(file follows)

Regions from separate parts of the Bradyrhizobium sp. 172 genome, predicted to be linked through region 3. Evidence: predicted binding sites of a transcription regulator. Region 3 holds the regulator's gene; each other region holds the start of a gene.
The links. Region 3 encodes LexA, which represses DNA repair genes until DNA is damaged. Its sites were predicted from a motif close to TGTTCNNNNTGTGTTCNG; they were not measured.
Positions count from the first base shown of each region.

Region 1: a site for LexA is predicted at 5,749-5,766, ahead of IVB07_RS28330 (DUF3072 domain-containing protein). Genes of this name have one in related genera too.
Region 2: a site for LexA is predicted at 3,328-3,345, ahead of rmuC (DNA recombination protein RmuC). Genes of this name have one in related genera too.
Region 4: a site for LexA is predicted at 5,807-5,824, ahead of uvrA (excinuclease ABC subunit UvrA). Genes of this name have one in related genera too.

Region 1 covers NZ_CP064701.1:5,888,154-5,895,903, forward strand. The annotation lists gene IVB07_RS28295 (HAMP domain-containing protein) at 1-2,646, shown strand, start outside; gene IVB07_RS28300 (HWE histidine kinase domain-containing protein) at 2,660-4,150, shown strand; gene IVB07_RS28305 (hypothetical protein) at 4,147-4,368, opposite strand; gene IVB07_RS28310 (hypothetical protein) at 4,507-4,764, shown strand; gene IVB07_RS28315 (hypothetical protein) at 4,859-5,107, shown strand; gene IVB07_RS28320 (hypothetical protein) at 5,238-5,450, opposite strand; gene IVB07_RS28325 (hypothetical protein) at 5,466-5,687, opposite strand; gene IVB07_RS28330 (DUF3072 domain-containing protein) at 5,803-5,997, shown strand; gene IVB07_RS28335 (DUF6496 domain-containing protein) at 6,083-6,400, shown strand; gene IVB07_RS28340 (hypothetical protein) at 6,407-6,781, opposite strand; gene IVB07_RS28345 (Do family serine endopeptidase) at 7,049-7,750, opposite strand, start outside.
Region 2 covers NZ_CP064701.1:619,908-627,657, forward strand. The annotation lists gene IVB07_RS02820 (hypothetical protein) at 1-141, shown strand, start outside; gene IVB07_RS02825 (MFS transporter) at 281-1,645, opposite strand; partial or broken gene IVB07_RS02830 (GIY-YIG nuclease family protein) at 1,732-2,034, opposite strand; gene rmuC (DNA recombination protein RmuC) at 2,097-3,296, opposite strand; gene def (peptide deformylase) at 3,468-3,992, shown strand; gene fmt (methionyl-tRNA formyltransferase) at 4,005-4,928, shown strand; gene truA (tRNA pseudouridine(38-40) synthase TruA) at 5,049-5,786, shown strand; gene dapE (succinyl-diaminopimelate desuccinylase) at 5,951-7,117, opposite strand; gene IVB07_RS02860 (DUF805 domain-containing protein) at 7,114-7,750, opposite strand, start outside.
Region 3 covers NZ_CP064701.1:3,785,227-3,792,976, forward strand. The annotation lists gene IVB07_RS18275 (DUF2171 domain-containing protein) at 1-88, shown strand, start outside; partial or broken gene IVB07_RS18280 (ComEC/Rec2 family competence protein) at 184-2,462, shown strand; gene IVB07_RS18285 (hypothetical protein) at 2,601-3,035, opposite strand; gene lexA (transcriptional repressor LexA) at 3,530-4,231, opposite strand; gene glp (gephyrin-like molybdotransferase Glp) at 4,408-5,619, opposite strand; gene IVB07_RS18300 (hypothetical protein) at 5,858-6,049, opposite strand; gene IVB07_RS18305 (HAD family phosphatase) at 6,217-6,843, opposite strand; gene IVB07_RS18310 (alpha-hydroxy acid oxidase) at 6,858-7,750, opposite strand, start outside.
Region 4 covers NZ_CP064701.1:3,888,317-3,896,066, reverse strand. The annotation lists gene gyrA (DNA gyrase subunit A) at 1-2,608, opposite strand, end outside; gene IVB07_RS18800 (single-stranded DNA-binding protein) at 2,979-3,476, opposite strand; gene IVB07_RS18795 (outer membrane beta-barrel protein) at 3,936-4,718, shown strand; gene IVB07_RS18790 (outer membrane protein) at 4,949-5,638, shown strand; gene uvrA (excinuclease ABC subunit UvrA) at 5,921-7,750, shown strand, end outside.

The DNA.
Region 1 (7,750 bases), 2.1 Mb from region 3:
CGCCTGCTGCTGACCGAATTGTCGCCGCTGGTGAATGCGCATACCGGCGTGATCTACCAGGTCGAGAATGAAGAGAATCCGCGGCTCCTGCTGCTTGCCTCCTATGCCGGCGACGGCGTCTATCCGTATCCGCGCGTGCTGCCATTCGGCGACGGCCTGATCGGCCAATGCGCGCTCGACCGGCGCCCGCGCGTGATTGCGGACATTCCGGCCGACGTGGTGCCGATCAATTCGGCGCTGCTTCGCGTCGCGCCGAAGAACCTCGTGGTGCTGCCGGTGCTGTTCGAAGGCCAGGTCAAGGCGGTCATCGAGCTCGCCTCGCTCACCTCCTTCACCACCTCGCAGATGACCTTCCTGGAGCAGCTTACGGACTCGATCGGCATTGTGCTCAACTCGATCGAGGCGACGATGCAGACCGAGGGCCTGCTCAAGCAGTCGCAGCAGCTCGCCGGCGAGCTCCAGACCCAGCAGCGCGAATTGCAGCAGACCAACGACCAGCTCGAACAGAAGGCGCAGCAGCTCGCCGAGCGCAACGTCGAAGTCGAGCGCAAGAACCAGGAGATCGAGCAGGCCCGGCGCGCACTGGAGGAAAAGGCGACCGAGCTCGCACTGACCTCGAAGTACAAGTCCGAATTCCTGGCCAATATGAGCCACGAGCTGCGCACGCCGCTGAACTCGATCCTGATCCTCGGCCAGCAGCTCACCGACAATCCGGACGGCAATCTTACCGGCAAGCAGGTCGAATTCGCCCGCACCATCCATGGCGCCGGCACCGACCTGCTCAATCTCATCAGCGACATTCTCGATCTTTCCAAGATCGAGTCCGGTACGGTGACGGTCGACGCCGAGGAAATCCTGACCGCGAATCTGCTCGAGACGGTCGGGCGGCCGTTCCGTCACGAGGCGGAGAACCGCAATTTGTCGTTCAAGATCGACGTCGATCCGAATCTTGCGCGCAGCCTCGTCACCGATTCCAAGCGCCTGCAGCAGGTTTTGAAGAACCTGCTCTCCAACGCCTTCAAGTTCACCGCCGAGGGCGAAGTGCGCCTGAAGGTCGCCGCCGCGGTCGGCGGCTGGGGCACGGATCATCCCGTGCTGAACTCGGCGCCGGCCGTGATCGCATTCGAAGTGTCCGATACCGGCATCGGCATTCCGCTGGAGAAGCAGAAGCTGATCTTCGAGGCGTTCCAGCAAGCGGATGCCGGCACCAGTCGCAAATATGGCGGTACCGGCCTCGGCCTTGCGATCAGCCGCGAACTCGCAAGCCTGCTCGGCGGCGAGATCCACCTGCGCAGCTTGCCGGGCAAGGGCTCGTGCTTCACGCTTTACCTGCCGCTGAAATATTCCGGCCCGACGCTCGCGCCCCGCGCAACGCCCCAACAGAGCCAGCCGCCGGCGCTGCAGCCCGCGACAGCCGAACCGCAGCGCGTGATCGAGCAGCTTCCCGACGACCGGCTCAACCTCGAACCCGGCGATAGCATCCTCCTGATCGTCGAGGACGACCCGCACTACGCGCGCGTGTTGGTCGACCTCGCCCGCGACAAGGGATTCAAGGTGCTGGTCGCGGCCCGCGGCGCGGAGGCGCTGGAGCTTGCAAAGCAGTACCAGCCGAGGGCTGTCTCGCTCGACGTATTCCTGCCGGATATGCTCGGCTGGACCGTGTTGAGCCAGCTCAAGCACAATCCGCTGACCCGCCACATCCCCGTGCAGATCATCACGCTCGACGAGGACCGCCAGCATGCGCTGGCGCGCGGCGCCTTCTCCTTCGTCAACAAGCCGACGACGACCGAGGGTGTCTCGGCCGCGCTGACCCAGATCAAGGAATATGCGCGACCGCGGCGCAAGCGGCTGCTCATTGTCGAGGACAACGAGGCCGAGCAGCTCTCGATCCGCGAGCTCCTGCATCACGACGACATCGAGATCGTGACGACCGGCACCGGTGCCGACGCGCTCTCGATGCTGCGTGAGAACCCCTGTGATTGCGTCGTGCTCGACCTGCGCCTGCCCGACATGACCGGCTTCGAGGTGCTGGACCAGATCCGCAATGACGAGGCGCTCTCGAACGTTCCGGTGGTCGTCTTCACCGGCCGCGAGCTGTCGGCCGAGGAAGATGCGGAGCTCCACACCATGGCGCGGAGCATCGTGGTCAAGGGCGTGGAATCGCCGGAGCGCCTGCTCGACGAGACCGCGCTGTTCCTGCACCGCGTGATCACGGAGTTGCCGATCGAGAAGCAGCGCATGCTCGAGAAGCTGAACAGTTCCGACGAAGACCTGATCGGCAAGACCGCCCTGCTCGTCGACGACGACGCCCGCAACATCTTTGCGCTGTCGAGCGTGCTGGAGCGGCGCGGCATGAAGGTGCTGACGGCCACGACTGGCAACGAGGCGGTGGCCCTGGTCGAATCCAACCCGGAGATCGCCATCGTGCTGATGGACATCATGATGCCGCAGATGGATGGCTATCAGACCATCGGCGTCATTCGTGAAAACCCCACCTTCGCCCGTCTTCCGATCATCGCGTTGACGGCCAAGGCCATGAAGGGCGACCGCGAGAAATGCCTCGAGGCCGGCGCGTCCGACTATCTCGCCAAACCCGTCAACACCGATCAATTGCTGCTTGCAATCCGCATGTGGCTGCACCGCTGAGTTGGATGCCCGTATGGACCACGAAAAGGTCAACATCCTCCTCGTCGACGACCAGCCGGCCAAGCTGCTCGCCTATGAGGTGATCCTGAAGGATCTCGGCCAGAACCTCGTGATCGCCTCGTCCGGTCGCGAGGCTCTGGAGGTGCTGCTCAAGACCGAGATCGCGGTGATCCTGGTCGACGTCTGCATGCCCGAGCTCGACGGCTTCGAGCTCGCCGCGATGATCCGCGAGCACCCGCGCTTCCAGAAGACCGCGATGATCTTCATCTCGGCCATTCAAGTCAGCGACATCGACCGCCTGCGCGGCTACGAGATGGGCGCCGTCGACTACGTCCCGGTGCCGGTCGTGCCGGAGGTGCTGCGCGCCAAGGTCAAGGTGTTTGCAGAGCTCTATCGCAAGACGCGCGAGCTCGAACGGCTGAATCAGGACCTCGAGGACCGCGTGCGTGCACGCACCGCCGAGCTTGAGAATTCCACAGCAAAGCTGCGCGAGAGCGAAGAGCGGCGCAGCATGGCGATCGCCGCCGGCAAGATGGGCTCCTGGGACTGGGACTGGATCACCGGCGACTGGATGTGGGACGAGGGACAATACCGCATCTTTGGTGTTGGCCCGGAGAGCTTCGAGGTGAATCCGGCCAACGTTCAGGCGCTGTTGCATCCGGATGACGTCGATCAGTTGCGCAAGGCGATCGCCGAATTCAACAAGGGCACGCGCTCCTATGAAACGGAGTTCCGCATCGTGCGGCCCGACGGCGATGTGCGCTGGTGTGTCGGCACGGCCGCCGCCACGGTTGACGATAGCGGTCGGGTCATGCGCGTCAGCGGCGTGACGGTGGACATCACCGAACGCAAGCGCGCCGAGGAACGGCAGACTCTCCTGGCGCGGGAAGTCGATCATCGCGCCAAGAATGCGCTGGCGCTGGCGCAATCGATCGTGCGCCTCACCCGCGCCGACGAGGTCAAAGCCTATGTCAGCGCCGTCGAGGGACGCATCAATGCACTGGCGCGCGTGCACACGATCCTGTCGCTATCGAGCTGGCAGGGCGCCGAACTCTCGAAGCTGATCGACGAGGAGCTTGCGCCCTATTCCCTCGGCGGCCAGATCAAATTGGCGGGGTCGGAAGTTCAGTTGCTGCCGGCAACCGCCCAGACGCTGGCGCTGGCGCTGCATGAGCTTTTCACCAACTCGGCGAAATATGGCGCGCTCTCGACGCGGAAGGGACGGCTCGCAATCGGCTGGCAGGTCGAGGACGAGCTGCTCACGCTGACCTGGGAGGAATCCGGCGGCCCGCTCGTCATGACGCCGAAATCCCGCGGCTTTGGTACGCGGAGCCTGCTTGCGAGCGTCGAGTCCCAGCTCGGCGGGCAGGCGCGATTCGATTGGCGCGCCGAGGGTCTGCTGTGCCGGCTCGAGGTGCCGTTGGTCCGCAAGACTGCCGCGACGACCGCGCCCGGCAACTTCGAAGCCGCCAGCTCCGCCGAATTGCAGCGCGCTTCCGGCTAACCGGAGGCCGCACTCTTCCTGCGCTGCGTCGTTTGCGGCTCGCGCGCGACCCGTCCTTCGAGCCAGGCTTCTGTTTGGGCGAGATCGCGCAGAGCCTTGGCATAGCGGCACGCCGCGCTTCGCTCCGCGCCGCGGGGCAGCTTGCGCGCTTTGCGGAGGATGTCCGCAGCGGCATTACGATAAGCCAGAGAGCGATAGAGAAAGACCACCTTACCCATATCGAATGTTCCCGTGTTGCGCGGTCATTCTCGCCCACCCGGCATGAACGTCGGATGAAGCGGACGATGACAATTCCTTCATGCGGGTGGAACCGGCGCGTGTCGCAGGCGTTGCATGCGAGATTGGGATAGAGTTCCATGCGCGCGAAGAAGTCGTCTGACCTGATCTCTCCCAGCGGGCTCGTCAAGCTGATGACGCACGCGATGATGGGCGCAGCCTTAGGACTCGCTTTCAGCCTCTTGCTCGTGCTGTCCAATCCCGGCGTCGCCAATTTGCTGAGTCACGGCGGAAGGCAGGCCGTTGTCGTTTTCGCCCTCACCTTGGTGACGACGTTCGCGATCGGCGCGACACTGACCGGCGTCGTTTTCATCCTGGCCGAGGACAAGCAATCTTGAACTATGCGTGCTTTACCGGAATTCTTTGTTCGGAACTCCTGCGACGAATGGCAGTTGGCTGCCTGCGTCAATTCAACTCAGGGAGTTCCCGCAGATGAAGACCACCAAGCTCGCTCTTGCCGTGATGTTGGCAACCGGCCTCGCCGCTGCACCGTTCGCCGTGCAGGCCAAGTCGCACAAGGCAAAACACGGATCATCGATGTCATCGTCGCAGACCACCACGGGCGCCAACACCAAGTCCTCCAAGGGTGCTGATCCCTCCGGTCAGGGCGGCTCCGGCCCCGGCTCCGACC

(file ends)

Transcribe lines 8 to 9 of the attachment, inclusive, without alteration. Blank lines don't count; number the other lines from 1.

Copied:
Region 2 covers NZ_CP064701.1:619,908-627,657, forward strand. The annotation lists gene IVB07_RS02820 (hypothetical protein) at 1-141, shown strand, start outside; gene IVB07_RS02825 (MFS transporter) at 281-1,645, opposite strand; partial or broken gene IVB07_RS02830 (GIY-YIG nuclease family protein) at 1,732-2,034, opposite strand; gene rmuC (DNA recombination protein RmuC) at 2,097-3,296, opposite strand; gene def (peptide deformylase) at 3,468-3,992, shown strand; gene fmt (methionyl-tRNA formyltransferase) at 4,005-4,928, shown strand; gene truA (tRNA pseudouridine(38-40) synthase TruA) at 5,049-5,786, shown strand; gene dapE (succinyl-diaminopimelate desuccinylase) at 5,951-7,117, opposite strand; gene IVB07_RS02860 (DUF805 domain-containing protein) at 7,114-7,750, opposite strand, start outside.
Region 3 covers NZ_CP064701.1:3,785,227-3,792,976, forward strand. The annotation lists gene IVB07_RS18275 (DUF2171 domain-containing protein) at 1-88, shown strand, start outside; partial or broken gene IVB07_RS18280 (ComEC/Rec2 family competence protein) at 184-2,462, shown strand; gene IVB07_RS18285 (hypothetical protein) at 2,601-3,035, opposite strand; gene lexA (transcriptional repressor LexA) at 3,530-4,231, opposite strand; gene glp (gephyrin-like molybdotransferase Glp) at 4,408-5,619, opposite strand; gene IVB07_RS18300 (hypothetical protein) at 5,858-6,049, opposite strand; gene IVB07_RS18305 (HAD family phosphatase) at 6,217-6,843, opposite strand; gene IVB07_RS18310 (alpha-hydroxy acid oxidase) at 6,858-7,750, opposite strand, start outside.